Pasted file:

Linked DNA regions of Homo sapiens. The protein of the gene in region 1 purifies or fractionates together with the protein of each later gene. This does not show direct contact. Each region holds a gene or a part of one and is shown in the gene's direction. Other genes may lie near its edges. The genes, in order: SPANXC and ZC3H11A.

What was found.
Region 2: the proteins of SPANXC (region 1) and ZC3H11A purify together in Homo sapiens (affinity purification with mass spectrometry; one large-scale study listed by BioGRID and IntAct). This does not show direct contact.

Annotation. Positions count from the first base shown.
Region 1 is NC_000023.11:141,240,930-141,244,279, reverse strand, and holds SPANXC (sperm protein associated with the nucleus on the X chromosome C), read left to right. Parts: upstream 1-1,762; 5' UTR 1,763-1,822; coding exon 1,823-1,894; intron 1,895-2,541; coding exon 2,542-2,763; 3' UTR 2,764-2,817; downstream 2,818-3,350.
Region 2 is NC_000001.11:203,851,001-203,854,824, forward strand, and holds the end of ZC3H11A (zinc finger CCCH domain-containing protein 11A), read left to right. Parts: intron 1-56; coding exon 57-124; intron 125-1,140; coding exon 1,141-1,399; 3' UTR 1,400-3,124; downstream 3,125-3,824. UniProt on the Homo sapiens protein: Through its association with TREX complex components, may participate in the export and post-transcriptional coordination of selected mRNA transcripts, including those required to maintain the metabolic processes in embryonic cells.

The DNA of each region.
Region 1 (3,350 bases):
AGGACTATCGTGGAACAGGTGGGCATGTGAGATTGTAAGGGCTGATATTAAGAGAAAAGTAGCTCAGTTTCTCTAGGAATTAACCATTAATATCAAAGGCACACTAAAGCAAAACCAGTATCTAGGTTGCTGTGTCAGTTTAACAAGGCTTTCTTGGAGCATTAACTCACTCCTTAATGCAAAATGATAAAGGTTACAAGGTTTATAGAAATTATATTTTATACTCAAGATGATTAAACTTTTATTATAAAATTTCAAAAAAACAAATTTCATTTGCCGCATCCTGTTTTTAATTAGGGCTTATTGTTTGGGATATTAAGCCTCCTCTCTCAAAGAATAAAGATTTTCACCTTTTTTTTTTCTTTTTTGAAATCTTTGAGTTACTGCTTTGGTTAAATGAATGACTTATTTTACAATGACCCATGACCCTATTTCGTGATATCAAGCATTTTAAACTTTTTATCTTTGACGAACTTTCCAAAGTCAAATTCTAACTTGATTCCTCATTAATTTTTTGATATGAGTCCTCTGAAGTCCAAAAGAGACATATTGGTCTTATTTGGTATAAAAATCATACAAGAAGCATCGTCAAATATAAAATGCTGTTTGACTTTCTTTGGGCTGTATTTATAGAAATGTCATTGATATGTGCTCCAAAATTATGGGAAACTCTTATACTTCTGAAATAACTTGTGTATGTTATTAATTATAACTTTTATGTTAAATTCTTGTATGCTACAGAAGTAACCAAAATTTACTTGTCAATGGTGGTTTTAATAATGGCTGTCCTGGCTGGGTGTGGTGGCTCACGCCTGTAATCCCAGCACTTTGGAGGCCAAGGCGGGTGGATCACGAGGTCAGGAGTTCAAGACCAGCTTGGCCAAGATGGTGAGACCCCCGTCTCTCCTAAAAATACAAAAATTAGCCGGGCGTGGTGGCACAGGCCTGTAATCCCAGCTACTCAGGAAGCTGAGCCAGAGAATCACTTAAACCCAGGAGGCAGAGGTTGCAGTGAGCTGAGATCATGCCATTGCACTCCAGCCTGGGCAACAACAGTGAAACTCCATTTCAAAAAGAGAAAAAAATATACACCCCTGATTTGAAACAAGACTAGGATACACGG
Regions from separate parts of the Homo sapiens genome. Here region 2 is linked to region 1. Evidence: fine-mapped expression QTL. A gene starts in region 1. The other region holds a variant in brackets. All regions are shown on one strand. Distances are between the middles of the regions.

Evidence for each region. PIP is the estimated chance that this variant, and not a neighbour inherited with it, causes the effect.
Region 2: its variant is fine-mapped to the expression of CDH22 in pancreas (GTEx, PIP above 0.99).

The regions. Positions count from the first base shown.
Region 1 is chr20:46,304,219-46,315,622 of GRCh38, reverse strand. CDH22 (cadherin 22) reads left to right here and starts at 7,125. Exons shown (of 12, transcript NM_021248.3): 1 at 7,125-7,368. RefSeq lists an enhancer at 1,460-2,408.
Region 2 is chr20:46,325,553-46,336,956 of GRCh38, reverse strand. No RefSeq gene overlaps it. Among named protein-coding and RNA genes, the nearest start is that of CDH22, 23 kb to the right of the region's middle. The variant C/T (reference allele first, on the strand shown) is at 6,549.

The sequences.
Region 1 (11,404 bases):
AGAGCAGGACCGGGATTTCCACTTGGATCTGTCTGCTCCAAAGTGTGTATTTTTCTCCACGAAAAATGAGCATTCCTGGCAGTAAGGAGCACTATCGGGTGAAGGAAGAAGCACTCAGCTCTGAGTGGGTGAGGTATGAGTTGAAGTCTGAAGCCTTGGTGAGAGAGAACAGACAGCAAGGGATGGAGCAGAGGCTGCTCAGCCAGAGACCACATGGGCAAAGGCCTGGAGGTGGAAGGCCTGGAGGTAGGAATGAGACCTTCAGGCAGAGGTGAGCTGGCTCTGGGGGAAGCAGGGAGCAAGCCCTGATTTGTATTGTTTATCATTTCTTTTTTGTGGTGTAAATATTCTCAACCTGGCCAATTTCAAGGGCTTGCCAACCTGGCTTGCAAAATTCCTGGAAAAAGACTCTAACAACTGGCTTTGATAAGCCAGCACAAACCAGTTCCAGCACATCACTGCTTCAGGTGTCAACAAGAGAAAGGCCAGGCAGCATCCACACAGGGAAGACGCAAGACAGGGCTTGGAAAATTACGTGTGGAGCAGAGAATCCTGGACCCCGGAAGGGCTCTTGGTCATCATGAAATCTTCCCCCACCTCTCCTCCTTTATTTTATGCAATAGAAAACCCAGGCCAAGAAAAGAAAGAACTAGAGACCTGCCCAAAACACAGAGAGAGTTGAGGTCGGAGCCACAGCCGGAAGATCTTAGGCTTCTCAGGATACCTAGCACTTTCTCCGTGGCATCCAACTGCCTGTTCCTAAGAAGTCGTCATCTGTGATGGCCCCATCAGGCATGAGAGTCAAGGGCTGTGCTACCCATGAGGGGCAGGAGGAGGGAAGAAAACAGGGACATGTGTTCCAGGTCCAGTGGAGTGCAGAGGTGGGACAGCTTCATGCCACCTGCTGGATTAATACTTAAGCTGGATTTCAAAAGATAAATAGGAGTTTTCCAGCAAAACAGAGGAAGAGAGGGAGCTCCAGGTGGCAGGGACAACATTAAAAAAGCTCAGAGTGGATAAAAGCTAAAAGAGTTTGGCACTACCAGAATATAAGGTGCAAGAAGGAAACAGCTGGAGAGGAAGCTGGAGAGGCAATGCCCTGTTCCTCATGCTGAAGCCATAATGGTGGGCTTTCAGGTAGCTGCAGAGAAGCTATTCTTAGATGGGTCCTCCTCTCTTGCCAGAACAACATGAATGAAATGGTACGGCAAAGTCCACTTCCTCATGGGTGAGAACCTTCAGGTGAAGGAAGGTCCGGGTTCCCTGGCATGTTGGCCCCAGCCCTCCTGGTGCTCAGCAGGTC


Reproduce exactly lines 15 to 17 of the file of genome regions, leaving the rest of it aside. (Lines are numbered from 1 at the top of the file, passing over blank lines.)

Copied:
Region 2 is chr20:46,325,553-46,336,956 of GRCh38, reverse strand. No RefSeq gene overlaps it. Among named protein-coding and RNA genes, the nearest start is that of CDH22, 23 kb to the right of the region's middle. The variant C/T (reference allele first, on the strand shown) is at 6,549.

The sequences.
Region 1 (11,404 bases):